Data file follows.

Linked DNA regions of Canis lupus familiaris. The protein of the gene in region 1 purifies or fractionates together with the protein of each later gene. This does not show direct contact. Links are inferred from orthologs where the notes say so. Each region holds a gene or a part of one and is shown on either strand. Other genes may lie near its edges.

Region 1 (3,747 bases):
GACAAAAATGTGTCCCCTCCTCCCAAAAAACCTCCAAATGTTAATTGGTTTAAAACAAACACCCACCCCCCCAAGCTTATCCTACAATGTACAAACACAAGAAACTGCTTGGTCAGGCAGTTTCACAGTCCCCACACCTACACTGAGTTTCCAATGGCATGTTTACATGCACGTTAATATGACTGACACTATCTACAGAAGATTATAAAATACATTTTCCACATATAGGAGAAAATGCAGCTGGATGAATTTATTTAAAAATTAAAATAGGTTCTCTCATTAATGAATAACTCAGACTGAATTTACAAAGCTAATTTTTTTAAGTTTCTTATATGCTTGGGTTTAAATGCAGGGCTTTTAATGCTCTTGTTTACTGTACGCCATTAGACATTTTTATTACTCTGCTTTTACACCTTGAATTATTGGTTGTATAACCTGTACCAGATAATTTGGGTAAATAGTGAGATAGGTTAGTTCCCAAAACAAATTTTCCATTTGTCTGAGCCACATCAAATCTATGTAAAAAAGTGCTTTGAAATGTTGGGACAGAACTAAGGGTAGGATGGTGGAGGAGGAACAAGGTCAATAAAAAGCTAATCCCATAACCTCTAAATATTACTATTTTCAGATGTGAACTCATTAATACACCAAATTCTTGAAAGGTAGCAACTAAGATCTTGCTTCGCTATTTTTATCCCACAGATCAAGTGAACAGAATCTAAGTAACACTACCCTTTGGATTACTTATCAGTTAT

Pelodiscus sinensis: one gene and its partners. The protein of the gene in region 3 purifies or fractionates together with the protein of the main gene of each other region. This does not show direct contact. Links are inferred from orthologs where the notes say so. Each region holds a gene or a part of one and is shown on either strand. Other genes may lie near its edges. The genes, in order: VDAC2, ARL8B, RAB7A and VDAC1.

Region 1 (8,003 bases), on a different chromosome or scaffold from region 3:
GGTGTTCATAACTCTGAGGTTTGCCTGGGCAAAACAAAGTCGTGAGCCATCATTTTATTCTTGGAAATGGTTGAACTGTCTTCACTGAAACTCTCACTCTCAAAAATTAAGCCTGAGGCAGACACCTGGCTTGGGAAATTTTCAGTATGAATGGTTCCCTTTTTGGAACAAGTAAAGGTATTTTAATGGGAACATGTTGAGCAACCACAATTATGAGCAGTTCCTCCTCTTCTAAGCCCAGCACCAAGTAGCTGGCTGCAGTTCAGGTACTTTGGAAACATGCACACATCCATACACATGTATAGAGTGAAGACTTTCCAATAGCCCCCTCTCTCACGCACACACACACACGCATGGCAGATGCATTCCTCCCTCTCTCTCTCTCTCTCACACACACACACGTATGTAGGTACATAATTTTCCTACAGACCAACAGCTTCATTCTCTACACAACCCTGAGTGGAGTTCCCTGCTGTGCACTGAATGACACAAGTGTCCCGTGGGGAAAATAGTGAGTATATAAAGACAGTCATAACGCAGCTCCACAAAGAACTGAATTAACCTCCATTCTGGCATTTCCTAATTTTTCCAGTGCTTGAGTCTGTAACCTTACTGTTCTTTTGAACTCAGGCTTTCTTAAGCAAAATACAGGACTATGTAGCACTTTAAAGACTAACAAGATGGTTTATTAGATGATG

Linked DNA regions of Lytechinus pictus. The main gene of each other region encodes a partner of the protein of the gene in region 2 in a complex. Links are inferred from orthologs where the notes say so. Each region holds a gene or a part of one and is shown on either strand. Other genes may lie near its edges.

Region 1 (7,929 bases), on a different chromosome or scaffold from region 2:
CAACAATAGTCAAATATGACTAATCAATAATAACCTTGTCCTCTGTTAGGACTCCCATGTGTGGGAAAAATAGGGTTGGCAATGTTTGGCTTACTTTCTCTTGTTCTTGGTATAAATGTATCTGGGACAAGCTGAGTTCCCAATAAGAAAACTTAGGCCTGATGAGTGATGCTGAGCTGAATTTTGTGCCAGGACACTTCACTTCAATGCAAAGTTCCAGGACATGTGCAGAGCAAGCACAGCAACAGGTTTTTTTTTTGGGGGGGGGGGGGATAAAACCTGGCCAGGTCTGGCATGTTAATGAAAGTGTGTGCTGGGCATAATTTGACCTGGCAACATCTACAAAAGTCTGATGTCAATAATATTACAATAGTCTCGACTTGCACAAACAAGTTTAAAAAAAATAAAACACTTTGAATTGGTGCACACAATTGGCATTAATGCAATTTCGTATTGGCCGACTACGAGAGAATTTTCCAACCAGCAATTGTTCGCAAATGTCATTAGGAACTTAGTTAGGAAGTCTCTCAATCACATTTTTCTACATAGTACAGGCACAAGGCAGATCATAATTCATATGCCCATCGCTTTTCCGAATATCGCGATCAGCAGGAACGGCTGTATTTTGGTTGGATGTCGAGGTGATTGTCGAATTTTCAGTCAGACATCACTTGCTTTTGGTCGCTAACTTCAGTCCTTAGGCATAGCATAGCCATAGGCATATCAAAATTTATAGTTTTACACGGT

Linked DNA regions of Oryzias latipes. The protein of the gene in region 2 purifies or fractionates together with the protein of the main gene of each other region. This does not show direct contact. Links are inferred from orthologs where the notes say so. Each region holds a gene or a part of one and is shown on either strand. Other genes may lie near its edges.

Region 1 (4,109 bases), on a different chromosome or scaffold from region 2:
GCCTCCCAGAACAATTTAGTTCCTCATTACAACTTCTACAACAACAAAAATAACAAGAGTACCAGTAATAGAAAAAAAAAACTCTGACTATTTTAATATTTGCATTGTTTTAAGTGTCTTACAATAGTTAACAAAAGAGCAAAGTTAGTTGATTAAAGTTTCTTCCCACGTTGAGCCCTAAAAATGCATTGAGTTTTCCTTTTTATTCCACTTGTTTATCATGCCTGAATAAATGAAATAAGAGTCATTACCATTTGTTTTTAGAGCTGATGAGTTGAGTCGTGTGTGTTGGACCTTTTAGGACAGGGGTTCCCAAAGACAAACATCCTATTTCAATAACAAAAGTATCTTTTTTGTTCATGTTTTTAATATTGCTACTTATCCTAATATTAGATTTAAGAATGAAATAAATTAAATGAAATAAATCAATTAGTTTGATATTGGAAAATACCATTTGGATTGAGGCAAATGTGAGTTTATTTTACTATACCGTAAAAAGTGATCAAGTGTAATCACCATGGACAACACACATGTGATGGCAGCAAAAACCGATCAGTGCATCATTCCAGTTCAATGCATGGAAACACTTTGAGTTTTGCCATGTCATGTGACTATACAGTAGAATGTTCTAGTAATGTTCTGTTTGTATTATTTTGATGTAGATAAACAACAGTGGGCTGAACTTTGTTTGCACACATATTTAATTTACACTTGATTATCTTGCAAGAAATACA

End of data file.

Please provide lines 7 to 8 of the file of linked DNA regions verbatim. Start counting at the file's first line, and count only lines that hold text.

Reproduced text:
Linked DNA regions of Lytechinus pictus. The main gene of each other region encodes a partner of the protein of the gene in region 2 in a complex. Links are inferred from orthologs where the notes say so. Each region holds a gene or a part of one and is shown on either strand. Other genes may lie near its edges.

Region 1 (7,929 bases), on a different chromosome or scaffold from region 2: